I'm very glad to have found what seems to be working for me in a good breakfast.

Even though I am still signed up for several of the Yahoo PNP lists, I never post to them. I sometimes read the summaries that come daily to my Inbox. Occassionally something good comes by. Kathleen e-mailed me the other day to "ask me how I was doing." I chose not to respond. Don't want to go there.

Hope everyone else who is using all or part of PNP for healing is doing well today! Just thought I would share that little experience.

DG


Those how're you doing emails are automated I think. I got one when I was in the middle of a disagreement with her lol.

If you talk at RR about quitting sugar and not being ale to work on other stuff until after, you will get yourself into trouble!

ITA about breakfast. We do breakfast with protein for the whole family now. My dd is 14 and makes her own, she always makes sure she has enough protein because she knows she's crash in the lesson before lunch if she doesn't.

The supplements sound interesting, I haven't come across that. I am a week into a go at pure paleo eating. Am through the sugar withdrawal (I cut out fruit as well) and my mouth tastes like poo so I reckon I am doing well lol.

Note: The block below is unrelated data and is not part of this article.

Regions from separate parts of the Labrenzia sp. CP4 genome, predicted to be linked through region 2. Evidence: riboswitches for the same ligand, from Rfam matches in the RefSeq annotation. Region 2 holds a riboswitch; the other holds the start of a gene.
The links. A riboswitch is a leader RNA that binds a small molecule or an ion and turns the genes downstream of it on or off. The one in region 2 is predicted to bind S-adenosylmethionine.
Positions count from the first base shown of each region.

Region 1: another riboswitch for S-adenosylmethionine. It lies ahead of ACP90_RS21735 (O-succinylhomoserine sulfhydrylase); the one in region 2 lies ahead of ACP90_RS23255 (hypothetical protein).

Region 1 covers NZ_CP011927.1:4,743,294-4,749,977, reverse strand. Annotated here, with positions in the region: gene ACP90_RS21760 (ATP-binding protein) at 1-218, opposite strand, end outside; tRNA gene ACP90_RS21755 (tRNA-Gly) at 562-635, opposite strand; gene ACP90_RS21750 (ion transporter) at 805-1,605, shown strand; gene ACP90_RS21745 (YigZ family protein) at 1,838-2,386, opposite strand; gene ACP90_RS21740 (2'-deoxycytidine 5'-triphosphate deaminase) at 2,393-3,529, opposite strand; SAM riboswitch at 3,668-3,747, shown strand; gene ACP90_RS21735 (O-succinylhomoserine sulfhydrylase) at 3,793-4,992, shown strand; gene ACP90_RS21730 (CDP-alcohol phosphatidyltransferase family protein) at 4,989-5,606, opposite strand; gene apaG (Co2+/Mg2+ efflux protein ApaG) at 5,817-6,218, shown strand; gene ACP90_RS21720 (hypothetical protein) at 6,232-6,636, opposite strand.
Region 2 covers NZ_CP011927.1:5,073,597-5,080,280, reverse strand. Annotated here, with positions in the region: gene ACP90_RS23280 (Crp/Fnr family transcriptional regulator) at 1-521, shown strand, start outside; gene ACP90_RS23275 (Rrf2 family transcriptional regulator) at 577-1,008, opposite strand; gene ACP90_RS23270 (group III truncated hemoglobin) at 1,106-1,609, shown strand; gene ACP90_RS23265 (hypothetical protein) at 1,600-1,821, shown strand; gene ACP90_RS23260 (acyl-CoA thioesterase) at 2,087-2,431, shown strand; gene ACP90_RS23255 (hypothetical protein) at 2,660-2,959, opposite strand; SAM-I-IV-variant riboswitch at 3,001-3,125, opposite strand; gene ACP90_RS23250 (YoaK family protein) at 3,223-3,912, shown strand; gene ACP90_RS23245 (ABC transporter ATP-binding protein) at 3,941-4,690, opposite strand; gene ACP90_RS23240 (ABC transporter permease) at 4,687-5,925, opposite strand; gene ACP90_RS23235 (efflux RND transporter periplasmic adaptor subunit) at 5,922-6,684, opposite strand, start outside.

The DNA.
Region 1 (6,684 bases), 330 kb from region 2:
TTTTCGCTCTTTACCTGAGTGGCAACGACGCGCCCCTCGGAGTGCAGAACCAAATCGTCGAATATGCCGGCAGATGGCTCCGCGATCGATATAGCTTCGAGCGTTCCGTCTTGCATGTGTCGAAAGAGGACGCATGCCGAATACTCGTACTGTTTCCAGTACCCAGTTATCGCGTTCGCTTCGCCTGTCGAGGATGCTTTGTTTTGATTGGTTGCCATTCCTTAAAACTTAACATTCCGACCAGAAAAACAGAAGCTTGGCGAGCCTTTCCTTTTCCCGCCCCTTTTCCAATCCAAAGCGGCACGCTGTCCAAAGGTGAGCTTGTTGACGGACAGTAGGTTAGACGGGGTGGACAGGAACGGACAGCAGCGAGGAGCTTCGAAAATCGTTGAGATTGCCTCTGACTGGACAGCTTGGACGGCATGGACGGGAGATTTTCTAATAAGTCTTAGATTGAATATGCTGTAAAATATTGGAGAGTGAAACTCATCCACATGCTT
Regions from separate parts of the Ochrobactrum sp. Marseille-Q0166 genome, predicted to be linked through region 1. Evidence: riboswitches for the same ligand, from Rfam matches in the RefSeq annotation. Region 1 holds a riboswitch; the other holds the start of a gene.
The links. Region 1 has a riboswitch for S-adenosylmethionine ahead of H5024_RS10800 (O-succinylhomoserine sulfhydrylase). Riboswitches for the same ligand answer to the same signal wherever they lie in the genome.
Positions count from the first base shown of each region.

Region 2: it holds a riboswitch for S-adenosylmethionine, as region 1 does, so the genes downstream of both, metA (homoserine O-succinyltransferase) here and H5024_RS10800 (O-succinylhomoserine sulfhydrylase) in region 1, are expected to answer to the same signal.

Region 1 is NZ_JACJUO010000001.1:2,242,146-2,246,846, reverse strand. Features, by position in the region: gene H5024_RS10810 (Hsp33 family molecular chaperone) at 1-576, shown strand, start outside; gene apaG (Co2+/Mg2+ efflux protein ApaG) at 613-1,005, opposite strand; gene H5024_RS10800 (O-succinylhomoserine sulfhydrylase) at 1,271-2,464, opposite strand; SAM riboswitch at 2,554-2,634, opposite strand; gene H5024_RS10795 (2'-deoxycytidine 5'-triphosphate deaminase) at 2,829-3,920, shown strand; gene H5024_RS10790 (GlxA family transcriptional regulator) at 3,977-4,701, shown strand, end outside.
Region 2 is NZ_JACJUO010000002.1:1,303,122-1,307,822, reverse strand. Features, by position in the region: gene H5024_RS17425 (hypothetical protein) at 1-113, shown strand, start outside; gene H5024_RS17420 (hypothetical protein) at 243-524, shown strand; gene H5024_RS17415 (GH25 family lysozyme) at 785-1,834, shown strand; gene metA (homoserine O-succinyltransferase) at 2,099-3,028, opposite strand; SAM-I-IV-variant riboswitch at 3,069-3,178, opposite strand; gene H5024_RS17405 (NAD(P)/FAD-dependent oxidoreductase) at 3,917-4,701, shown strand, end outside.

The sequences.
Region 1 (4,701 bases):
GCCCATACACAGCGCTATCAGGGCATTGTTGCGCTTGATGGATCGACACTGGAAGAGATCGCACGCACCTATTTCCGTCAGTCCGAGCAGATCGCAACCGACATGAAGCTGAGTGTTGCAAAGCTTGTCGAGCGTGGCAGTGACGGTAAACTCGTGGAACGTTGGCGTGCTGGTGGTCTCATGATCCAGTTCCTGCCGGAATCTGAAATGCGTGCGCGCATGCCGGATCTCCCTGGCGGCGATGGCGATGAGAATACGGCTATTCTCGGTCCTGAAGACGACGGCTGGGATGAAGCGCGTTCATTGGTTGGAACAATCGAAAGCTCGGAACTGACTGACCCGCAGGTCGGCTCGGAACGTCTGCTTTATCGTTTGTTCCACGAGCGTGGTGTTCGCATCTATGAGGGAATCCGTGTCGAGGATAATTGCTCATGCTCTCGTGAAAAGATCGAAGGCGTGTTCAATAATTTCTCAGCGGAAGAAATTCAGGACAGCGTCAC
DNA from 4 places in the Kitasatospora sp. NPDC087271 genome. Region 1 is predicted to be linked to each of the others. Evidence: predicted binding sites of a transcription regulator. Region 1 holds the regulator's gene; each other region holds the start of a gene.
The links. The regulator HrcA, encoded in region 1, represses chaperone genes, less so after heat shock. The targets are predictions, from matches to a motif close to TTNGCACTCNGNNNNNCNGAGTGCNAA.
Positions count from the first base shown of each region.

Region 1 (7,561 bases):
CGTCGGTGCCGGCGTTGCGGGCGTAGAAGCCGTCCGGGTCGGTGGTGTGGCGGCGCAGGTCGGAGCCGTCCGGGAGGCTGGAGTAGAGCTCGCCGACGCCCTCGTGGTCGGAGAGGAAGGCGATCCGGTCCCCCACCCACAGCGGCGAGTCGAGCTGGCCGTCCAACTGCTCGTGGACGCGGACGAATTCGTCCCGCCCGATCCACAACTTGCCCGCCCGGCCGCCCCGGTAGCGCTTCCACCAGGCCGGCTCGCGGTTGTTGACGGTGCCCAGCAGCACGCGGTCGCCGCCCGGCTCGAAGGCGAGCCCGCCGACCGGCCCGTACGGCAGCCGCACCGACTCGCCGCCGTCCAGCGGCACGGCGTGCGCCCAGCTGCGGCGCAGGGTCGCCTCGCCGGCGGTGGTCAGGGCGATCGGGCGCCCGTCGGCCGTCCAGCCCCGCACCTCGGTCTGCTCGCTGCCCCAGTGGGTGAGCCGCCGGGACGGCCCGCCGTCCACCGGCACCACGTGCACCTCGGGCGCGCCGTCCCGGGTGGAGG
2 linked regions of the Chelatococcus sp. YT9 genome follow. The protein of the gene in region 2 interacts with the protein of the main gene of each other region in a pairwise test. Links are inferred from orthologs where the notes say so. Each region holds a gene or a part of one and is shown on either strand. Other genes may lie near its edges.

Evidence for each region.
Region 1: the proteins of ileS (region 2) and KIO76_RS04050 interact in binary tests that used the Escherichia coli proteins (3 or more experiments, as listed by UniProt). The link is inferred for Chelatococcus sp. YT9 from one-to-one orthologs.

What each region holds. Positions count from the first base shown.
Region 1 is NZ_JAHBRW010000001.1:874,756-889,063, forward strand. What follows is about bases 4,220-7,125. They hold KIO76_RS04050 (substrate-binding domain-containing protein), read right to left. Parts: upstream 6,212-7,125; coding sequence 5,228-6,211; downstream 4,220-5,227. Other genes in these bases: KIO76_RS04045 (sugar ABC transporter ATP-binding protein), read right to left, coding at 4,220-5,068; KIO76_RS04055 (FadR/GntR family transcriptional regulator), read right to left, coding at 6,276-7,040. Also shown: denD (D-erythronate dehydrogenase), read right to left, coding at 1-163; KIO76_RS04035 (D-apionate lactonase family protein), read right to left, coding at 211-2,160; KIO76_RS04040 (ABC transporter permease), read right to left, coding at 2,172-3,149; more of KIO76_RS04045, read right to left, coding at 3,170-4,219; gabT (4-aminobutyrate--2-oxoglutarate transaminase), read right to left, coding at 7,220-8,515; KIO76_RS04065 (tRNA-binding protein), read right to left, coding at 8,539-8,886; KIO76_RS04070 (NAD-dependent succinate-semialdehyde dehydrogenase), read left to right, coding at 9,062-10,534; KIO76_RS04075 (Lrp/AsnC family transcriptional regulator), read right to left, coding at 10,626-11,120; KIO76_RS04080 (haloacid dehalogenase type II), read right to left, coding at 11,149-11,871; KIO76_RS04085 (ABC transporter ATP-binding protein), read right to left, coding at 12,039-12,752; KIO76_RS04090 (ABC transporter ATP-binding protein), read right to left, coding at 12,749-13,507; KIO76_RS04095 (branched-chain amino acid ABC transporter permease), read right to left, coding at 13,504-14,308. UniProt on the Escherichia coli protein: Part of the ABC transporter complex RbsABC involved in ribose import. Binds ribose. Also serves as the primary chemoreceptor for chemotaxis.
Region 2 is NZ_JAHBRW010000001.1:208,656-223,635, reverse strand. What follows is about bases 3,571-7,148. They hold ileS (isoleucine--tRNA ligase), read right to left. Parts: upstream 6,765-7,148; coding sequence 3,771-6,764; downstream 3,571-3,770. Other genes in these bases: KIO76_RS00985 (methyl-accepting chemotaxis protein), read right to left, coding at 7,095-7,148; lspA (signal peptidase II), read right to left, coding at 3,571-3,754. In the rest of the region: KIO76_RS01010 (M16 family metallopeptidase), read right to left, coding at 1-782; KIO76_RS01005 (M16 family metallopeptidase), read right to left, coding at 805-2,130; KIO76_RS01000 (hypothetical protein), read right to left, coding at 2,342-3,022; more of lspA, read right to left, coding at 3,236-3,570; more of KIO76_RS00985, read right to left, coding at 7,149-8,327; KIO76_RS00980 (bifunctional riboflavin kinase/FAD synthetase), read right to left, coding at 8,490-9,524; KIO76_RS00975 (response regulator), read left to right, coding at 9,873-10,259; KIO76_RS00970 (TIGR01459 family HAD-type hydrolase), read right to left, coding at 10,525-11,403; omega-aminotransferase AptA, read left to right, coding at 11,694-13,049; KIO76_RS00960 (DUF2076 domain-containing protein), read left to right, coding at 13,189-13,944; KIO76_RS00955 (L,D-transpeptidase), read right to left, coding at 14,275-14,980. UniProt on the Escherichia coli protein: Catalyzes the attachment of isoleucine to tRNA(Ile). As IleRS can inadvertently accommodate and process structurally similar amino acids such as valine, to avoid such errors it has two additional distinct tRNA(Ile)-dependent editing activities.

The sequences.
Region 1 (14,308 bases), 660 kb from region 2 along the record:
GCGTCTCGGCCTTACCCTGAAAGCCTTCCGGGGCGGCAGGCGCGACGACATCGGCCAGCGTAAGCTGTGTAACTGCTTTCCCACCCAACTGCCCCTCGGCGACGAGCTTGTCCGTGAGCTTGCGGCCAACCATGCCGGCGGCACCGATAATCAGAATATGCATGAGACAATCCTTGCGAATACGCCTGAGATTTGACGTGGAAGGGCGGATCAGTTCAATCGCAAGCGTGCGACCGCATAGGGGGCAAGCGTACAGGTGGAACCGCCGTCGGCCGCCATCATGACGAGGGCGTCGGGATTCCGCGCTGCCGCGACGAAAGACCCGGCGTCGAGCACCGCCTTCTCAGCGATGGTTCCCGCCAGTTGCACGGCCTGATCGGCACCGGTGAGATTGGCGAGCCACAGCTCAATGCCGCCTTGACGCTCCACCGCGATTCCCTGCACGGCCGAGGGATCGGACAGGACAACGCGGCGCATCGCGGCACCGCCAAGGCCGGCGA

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  #43   ^
Old Sat, Apr-02-11, 21:48
lisalgreer lisalgreer is offline
New Member
Posts: 6
 
Plan: Insulin Resistance Diet
Stats: 295.2/281.6/200 Female 66 inches
BF:
Progress: 14%
Default

I'm enjoying this thread. I learned a LOT from RR, but a couple things were detrimental to me at the time when I practiced it on and off... desperately trying to make it to step 7 you know to lose some weight, too! I tried for over 3 years. Then I found out I am at least sensitive to gluten and dairy. Also, I have PCOS and insulin resistance. Eating lower carb makes me feel good.

On RR, sadly, KD would always say, oh you all need to eat MORE carbs. Come to find out, no! I didn't. I needed way less than I was eating. I felt sleepy and full often but didn't know why.

Nice thread... I appreciate the brain chem I learned there, but KD is blind to other issues, I think.
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  #44   ^
Old Tue, Feb-03-15, 17:19
SassyPD SassyPD is offline
New Member
Posts: 1
 
Plan: RR
Stats: 200/200/132 Female 5'2"
BF:
Progress:
Default Potatoes not Prozac

What is different about the revised Potatoes not Prozac? I just bought the original and am wondering if I need to get the revised instead.